Six million Chinese workers are victims of pneumoconiosisPublished by MAC on 2013-04-28
Source: China Labour Bulletin, China Daily
18 miners die in Jilin coal explosion
An estimated six million workers in China have already contracted the deadly lung disease, pneumoconiosis, according to Hong-Kong based China Labour Bulletin (LB).
|Chinese police break up pneumoconiosis protest. Source: CLB|
"Whole communities in remote parts of China have been devastated by this entirely preventable disease but, as yet, the central government in Beijing has done little to help".
CLB is now calling on the government "to accept its responsibility for the epidemic and act to ensure that all victims are properly compensated".
China Labour Bulletin' report Time to Pay the Bill - http://www.clb.org.hk/en/sites/default/files/File/research_reports/Time%20to%20Pay%20the%20Bill.pdf
Just over a week ago, 18 mineworkers were killed in an explosion at a coal mine in Jilin provice.
This was despite a government order to close all such mines in the province, following the deaths of 53 coal miners at other mines.
Time to Pay the Bill: China's obligation to the victims of pneumoconiosis
China Labour Bulletin release
25 April 2013
Two decades of unchecked economic growth has produced an occupational disease crisis in China that requires urgent action from the government.
An estimated six million workers in China, predominately poor migrants from the countryside, have already contracted the debilitating and deadly lung disease, pneumoconiosis.
It has ruined their lives and left their families impoverished and mired in debt. Whole communities in remote parts of China have been devastated by this entirely preventable disease but, as yet, the central government in Beijing has done little to help.
China Labour Bulletin calls on the Chinese government to accept its responsibility for the epidemic and act to ensure that all victims are properly compensated. In our third comprehensive report on pneumoconiosis in China, Time to Pay the Bill, we highlight the efforts of the workers who have been fighting for justice, the growing support they have received from the media and civil society, and the wholly inadequate response of local governments who are often ill-equipped to deal with the epidemic.
Even the best intentioned local government officials have done little more than rearrange the deckchairs on the Titanic.
CLB recommends that the Chinese government:
- Conduct a national survey to determine the true extent of the pneumoconiosis epidemic in China.
- Draft legislation that would remove all legal impediments for workers with pneumoconiosis and ensure they get the occupational disease benefits they are entitled to.
- Establish a special compensation fund that can guarantee the medical and living expenses of all workers with pneumoconiosis.
- Take wide-ranging preventative measures to ensure that the pneumoconiosis epidemic is eradicated at source.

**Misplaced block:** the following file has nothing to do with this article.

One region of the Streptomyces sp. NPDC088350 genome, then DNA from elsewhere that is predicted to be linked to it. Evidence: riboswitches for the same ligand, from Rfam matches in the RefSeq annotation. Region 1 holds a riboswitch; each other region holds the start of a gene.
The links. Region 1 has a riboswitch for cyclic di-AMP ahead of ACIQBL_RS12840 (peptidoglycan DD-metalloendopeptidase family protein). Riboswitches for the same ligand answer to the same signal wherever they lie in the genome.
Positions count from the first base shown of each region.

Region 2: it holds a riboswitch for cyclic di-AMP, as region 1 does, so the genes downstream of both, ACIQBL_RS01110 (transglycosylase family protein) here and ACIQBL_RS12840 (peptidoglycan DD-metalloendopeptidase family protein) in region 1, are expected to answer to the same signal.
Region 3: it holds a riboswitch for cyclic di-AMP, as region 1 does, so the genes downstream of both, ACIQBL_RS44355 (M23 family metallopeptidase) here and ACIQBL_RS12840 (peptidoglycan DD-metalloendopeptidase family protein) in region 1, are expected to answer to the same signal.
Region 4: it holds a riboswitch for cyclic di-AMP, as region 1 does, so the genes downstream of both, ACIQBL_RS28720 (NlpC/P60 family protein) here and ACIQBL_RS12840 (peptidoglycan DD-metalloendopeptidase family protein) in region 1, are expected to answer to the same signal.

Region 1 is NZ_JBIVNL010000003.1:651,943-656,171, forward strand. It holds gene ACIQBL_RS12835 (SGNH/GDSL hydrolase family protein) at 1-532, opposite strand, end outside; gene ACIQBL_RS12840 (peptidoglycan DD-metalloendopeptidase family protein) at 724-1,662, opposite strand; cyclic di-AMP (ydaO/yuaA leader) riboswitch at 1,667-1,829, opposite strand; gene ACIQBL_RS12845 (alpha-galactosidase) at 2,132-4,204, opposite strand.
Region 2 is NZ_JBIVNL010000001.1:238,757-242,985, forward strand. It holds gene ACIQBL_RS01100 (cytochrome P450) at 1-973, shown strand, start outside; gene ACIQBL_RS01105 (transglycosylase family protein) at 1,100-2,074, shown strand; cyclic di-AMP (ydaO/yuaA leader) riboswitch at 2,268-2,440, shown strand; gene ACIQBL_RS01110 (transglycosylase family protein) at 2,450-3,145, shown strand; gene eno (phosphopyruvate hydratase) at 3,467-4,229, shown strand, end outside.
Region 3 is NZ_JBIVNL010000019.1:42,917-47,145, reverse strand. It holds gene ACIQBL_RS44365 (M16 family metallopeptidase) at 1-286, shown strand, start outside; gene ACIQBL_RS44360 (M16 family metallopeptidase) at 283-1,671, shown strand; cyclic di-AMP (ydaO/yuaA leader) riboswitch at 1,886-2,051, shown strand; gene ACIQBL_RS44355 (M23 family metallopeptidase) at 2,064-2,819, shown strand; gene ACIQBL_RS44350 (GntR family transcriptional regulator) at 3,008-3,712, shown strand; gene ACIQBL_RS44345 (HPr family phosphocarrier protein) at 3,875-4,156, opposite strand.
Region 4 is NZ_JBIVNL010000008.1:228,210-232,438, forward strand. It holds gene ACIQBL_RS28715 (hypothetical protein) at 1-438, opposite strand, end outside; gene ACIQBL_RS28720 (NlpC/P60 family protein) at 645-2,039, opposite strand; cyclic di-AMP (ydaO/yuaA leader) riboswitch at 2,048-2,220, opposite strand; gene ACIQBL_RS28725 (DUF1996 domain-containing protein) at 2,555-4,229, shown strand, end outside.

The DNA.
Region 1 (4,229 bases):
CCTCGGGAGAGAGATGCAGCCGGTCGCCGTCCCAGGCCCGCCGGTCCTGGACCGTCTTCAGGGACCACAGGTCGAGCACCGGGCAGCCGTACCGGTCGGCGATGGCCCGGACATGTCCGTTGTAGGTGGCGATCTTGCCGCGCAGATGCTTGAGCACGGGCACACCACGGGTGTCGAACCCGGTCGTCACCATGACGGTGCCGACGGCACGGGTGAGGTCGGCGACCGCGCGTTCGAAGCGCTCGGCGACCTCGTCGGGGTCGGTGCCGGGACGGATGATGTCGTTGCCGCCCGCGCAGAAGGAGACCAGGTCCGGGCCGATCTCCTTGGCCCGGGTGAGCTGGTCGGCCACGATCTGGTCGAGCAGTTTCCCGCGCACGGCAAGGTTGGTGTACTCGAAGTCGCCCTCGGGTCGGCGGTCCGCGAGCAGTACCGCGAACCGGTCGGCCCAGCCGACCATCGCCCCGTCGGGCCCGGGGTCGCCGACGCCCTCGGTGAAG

Time to Pay the Bill: China's obligation to the victims of pneumoconiosis will be formally published on Sunday 28 April, the International Labour Organization World Day for Safety and Health at Work. This is the day workers around the world commemorate the victims of work accidents and occupational disease and urge all governments to take action.
For more details on this report and the work of China Labour Bulletin please contact CLB's Communications Director Geoffrey Crothall:
Office telephone: 852 2780 2187
Mobile: 852 6402 1530
Coal mine blast kills 18 in Jilin
22 April 2013
An explosion in a coal mine killed 18 people and injured 12 others in Jilin province on Saturday when the mine operators defied a government order of suspending the work for inspections.
The blast occurred at 1:26 pm on Saturday in the Qingxing coal mine in Helong.
Seventy-three people were working underground, and 55 of them were lifted to safety.
All of the injured were receiving treatment in hospitals and were in stable condition, the Jilin provincial information office said in a statement on Sunday.
The mine's senior managers have been detained by police, and the Qingxing coal mine's operating permit has been canceled, according to the statement.
The accident came after all Jilin coal mines were ordered to suspend operations following two coal mine accidents that claimed 53 lives.
Investigators believe Saturday's accident was caused by negligence, the statement said.
The Qingxing coal mine did not conduct safety checks and continued working illegally after the suspension order, and the local government failed to properly supervise it, according to the statement.
The province will send supervision teams to all 210 coal mines in the province to ensure they have halted production for safety inspections, the statement said.
On March 29 and again on April 1 explosions occurred at the Babao coal mine, which employs more than 3,500 people and belongs to the State-owned Tonghua Mining Group.
Seven officials responsible for the explosions were placed under investigation or detained, government authorities said.